NCAA Rule View

Via Ian Rapoport of the Birmingham News. Click Here to view the NCAA rule page:

15.2.3.1 Dollar Limit.

15.2.3.1.1 Eligibility Ramifications — Restitution for Receipt of Improper Benefits.

For violations of Bylaw 15.2.3.1 in which the value of noncourse-related required books is $100 or less, the eligibility of the individual (prospective or enrolled student-athlete) shall not be affected conditioned on the individual repaying the value of the benefit to a charity of his or her choice. The individual, however, shall remain ineligible from the time the institution has knowledge of the receipt of the impermissible benefit until the individual repays the benefit. Violations of this bylaw remain institutional violations per Constitution 2.8.1, and documentation of the individual’s repayment shall be forwarded to the enforcement services staff with the institution’s self report of the violation. (Adopted: 4/24/03 effective 8/1/03)

What does this mean? I have no earthly idea. The Ball State case seems to be mentioned, although rumor has it that the scope of this issue at Bama is a good bit smaller. Plus, BSU’s administration did nothing of great note in trying to contact the NCAA or conference officials. Still, nothing is official until the University releases more information.

BTW, congrats to Glen Coffee for his baptism this Sunday. Sad to see it over-shadowed thanks to bad timing.

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2 Responses to “NCAA Rule View”

  1. wescrimson Says:

    Thanks for the NCAA rules posting, but it is difficult to imagine that the books involved in this case were in total valued less than $100 per athlete. Two books would probably get you over $100 in value.

    One student called a local radio show and said his bools were costing $800 or more a semester. That seems like a lot, but it could have been in technical or scientific courses or even graduate school.

    Textbook are in any case way over priced. There is even some talk about Congressional hearings to expose the problems. Most likely it is the text book publishers and university professors reaping a lot more profits than they are entitled.

    Meanwhile the Compliance people at Bama need to get a great deal more proactive and prevent things like this from happening. I am sure Coach Saban has calmly explained this concept to the Compliance people and the team. He doesn’t seemed pleased about the failure of the existing controls to prevent these violations.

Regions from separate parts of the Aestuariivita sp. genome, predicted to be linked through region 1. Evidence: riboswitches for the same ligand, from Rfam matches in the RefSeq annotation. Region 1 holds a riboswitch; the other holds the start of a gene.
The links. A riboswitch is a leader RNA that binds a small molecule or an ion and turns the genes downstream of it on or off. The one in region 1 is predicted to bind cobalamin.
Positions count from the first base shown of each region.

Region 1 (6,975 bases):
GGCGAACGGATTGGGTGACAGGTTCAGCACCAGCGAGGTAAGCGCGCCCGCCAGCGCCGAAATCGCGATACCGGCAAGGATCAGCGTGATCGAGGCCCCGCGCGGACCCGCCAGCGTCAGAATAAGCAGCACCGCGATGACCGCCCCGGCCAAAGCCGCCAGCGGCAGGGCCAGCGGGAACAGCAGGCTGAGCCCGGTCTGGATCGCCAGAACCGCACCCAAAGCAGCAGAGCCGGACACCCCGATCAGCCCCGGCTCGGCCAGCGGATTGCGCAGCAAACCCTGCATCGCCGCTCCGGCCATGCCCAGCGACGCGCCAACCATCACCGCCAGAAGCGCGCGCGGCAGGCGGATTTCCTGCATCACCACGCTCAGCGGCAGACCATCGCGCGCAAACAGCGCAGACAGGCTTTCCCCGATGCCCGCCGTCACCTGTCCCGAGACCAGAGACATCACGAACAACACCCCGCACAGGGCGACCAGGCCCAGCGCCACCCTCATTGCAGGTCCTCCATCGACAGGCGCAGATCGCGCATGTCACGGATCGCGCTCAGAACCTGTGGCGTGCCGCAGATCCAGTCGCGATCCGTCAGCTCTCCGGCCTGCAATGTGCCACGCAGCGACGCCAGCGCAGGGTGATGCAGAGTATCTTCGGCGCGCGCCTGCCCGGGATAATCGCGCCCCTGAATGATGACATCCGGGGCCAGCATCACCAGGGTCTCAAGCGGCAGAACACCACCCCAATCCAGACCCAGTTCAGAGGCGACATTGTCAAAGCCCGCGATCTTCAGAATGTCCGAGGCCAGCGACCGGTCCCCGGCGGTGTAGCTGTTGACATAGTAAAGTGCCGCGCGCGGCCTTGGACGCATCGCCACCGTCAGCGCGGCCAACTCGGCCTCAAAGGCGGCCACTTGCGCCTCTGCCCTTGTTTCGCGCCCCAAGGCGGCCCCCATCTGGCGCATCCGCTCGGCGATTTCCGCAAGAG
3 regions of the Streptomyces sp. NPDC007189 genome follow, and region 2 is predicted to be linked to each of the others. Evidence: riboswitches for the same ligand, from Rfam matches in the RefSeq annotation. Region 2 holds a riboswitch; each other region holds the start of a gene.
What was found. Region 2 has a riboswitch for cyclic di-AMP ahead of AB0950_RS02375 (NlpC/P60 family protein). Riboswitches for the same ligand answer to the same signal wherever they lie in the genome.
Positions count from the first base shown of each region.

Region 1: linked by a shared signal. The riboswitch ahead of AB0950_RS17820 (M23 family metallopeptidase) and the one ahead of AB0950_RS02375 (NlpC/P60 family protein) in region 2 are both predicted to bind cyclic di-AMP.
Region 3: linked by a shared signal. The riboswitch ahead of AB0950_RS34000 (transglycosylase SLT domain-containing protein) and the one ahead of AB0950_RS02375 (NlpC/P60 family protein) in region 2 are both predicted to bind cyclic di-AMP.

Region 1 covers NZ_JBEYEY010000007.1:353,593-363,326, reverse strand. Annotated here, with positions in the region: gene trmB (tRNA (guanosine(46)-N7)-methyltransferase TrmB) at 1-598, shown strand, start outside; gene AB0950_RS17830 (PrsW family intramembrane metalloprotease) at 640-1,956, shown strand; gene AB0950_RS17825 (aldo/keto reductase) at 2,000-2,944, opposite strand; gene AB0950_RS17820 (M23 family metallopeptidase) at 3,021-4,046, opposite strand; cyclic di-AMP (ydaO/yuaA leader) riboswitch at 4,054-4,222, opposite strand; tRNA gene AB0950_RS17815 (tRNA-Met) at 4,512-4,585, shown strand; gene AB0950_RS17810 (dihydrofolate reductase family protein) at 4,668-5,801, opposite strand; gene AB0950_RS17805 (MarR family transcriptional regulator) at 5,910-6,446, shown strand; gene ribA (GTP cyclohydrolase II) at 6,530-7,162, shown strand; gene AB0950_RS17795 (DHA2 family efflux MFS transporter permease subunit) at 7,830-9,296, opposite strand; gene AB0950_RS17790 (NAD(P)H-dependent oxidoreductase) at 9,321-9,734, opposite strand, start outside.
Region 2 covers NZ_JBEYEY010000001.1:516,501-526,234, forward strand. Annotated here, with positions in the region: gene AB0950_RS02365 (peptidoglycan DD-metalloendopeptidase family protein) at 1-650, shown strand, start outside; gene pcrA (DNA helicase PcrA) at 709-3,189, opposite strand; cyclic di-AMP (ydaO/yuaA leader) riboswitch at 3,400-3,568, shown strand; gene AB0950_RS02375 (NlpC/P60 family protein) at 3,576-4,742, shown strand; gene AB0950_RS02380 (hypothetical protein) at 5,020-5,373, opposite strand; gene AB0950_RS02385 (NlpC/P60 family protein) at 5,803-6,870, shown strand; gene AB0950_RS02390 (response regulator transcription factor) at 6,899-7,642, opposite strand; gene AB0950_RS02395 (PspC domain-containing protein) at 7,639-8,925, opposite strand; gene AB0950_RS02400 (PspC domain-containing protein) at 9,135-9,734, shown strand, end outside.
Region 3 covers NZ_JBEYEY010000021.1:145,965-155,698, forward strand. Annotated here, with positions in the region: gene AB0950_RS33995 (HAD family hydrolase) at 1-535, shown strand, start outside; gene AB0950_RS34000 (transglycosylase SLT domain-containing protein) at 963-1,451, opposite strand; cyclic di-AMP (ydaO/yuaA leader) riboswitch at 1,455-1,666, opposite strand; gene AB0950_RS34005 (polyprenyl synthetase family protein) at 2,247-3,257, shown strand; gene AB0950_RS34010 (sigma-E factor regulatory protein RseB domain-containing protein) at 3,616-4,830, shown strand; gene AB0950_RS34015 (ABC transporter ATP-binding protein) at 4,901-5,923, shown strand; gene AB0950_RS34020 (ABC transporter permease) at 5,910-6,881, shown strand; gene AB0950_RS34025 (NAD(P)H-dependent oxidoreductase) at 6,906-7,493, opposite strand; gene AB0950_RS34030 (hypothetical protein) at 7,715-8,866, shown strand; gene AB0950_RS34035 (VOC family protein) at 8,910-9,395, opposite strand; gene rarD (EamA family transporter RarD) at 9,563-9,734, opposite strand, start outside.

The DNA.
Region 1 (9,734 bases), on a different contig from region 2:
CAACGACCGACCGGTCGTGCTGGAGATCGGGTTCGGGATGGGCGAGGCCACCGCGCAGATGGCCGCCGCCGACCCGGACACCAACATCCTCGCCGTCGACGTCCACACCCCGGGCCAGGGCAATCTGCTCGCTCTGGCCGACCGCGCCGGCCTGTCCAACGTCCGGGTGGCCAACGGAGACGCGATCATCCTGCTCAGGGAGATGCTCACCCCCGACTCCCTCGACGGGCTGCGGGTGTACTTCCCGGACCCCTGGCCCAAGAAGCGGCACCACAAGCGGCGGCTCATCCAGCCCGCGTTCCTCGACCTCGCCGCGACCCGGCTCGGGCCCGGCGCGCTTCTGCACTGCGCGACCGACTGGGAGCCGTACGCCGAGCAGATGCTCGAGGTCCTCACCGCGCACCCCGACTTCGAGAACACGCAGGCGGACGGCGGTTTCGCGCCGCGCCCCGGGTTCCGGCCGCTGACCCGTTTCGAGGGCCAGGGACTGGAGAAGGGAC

This just points out the need to pay players a small amount ( stripend)to give them some spending money. Thay already pocket some money from their mileage allowance to Bowl games. ( No wonder the team likes playing in Shreveport and Nashville where they can car pool and pocket the extra money.) Guess some players thought of a good idea or two on how to make some spending money on textbooks too.
    😦

    RTR

  2. Joe blow Says:

    “Thanks for the NCAA rules posting, but it is difficult to imagine that the books involved in this case were in total valued less than $100 per athlete. Two books would probably get you over $100 in value.”

    In many cases, one book will! I spent $320 on two classes this semester.

    “This just points out the need to pay players a small amount ( stripend)to give them some spending money.”

    I don’t agree with this. They’re already getting school, room/board, and most of their meals covered. With that, they can still apply for Pell grants, which functions like a stipend for those on scholarship.

    Personally, I think it’s silly to put the blame on the system. The students should be held accountable. I really do hate it for them, but that’s the way it should be. While I think the compliance people need to be more proactive at all universities, it’s not their job to babysit the players. Maybe a crash course, and/or refresher course on NCAA rules should be conducted for student athletes before each season.


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